I'm on board for using WAR or JAWS or other single stat metrics as a baseline for HOF arguments, but all this should really be used for is creating a shortlist -- a short list that gets much shorter when it come time to decide who actually gets in and who gets a nice parting gift. There's a reason it's called the Hall of Fame and not the Hall of Metrics or the Hall of Measurable Productivity or the Hall of Quiet and Underappreciated Excellence. The guys who make the cut should be the ones who transcended the numbers, or put up such unbelievable numbers as to not be ignored. Yes, we need to look at the numbers, but then we need to look at everything that ISN'T in them -- the MVPs and championships, the All-Star appearances and Gold Gloves, the streaks, the records, the highlight reels, the face of a team for a generation. This is what widens that mathematical gap between Trammell and Ripken/Ozzie/Yount, what allows Larkin to leapfrog him on that shortlist. This is why guys like Willie Stargell and Dizzy Dean and Roy Campanella and Ryne Sandberg belong while saber-darlings like Dwight Evans, Rick Reuschel, Gene Tenace and Bobby Grich do not. During the exact 20 year window of his career (1977-1996) -- as favorable a sample as possible -- Trammell still lags behind the three great shortstops of his era. Despite the "greatness" of the Tigers teams he played on, he made only one postseason appearance in those 20 years outside of 1984 when he was part of a "Hall of Merit" ensemble that included Jack Morris, Lou Whitaker, Lance Parrish, Kirk Gibson, Darrell Evans and Chet Lemon (who finished half a win behind Trammell). The team was great -- for a single season -- but none of its individual components were (the MVP and CYA actually went to their closer Willie Hernandez). Trammell has two less MVPs than Ripken or Yount and exactly as many runner-up finishes as Ozzie (who was also "robbed" in '87, by a much less worthy slugger than Bell). As much as Tiger nation will protest, this is likely how most fans outside Detroit remember Trammell: a solid hitter who won a few AL Gold Gloves before Tony Fernandez came up, then took turns with him backing up Cal Ripken at the All-Star game. With Lou Whitaker, he was part of an infield tandem that was better than Tinker/Evers or Mattingly/Randolph, but not quite Yount/Molitor or Ripken/Murray or Robinson/Reese or even Bagwell/Biggio. Without Whitaker (and Morris), he might have fared better, would have been the undeniable face of the franchise for two decades -- but then he wouldn't have those two post-season appearances either. All three will get in eventually via the VC (Morris may just sneak in the front door with Biggio while every is arguing over PEDs), which is perhaps not palatable to either side of the debate, but far better than a parting gift...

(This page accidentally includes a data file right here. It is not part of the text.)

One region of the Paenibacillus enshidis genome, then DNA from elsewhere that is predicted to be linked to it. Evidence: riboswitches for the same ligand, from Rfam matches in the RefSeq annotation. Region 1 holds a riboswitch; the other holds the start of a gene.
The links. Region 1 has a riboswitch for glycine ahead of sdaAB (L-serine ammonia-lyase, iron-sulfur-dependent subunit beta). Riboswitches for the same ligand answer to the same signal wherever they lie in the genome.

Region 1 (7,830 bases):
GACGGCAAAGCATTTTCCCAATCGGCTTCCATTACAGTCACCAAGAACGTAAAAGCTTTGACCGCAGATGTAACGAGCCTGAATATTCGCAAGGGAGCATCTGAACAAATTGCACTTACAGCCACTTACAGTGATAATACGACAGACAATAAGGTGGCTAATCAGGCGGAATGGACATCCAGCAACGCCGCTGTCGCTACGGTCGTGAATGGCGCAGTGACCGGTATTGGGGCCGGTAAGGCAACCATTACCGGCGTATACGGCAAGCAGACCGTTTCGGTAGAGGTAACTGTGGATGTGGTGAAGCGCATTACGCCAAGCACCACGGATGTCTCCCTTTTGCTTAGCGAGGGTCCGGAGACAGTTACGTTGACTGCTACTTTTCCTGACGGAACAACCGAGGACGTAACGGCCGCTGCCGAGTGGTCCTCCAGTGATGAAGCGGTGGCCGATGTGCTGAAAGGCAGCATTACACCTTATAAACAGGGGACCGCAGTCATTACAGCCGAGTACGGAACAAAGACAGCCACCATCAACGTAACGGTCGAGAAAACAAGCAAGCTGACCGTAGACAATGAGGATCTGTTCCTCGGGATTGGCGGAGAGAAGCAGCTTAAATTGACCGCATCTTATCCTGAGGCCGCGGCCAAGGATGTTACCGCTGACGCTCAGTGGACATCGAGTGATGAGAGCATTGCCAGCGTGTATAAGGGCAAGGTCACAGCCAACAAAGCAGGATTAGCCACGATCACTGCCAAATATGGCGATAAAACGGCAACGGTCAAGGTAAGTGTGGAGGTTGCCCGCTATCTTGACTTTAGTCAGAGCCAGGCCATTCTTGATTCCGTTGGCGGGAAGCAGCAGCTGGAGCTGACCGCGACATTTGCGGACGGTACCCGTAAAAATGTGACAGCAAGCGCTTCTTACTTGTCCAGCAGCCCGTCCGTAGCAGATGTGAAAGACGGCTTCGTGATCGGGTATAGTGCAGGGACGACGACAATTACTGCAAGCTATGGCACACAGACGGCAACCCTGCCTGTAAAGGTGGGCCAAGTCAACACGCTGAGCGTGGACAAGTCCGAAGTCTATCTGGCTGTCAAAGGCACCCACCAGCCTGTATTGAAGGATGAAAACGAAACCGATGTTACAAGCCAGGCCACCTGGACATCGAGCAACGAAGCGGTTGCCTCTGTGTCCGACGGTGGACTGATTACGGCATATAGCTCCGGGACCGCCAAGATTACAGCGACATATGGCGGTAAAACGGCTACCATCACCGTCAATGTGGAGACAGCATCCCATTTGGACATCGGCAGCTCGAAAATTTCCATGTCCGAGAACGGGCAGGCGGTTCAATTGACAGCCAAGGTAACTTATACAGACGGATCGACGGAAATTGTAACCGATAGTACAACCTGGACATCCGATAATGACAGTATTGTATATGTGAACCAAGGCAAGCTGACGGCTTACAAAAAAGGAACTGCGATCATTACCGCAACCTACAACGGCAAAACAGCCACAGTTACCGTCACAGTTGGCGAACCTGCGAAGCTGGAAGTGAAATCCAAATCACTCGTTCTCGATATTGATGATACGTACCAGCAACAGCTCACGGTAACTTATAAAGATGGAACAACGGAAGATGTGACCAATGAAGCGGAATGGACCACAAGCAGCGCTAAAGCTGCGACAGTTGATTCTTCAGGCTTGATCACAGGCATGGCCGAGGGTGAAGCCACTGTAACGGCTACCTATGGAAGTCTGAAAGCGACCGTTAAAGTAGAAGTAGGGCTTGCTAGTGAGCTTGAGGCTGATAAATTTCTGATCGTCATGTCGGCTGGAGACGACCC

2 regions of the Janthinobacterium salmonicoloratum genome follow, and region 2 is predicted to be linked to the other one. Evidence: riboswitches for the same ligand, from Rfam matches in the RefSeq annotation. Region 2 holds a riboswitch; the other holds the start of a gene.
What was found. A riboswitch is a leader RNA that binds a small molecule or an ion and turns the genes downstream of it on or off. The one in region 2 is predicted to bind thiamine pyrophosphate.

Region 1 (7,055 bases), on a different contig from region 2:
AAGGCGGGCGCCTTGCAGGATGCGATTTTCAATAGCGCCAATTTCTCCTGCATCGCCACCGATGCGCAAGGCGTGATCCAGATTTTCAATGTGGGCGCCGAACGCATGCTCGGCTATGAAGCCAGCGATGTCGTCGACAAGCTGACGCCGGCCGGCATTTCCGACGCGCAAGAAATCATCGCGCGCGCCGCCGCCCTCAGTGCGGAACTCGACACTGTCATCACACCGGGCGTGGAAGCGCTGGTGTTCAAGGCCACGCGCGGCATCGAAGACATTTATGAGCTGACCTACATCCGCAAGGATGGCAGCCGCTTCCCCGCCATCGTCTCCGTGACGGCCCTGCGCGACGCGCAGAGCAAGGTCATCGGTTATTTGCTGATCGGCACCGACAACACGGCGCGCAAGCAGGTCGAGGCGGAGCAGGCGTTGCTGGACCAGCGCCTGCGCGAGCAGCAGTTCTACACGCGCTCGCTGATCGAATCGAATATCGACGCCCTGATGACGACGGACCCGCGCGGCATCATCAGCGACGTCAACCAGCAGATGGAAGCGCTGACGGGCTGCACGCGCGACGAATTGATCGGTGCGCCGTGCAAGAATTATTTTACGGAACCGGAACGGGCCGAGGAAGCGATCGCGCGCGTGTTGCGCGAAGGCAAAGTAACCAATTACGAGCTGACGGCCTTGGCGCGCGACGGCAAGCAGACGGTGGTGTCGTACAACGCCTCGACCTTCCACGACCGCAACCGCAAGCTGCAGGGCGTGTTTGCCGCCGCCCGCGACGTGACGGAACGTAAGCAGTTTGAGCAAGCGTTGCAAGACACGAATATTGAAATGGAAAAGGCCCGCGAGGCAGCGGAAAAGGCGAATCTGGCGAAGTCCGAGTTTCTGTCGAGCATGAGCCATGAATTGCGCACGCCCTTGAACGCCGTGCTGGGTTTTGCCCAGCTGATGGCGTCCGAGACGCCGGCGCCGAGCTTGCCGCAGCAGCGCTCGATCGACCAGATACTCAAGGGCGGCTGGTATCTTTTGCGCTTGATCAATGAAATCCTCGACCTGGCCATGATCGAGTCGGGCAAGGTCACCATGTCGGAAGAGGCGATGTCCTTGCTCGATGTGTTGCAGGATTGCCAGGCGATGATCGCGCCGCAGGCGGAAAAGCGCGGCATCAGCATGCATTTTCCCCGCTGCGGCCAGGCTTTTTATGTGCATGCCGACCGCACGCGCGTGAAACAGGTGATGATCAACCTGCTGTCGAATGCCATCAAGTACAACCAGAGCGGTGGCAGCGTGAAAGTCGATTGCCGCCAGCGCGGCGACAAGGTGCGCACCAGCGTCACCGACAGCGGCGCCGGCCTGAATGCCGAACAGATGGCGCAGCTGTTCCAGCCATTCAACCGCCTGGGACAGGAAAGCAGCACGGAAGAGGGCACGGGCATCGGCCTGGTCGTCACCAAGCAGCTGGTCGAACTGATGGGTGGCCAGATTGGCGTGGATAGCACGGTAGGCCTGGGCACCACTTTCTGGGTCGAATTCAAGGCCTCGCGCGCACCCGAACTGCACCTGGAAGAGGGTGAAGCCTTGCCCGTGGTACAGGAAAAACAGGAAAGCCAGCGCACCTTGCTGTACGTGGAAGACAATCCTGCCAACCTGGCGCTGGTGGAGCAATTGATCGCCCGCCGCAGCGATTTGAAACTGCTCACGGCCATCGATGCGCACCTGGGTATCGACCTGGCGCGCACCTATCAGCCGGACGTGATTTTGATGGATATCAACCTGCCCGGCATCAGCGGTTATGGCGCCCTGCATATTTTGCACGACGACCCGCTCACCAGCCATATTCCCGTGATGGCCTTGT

MattBugaj
MattBugaj

I think the thing that most holds Trammell back is his association with Whitaker.  Tinker, Evers, and Chance all got in because of a poem.  Trammell will continue not to receive respect because his double-play partner didn't make it.

CaptainJeffff
CaptainJeffff

With JAWS I'd like to see a ten-year peak rating added.  Seven years is a great metric, but I'd like to have more deciding for The Hall. 

 

 

 

 

 

RobPollard
RobPollard

Agree that Trammell deserves to be in the Hall.

 

It's strange that one of the best 20 (if not even higher) teams of all time does not have a single player in Cooperstown. That will probably change this year if/when Morris gets in, but Trammell was the best player on that team.

kyyled5
kyyled5

Trammell deserves to get in, same as Larkin.

Misopogon
Misopogon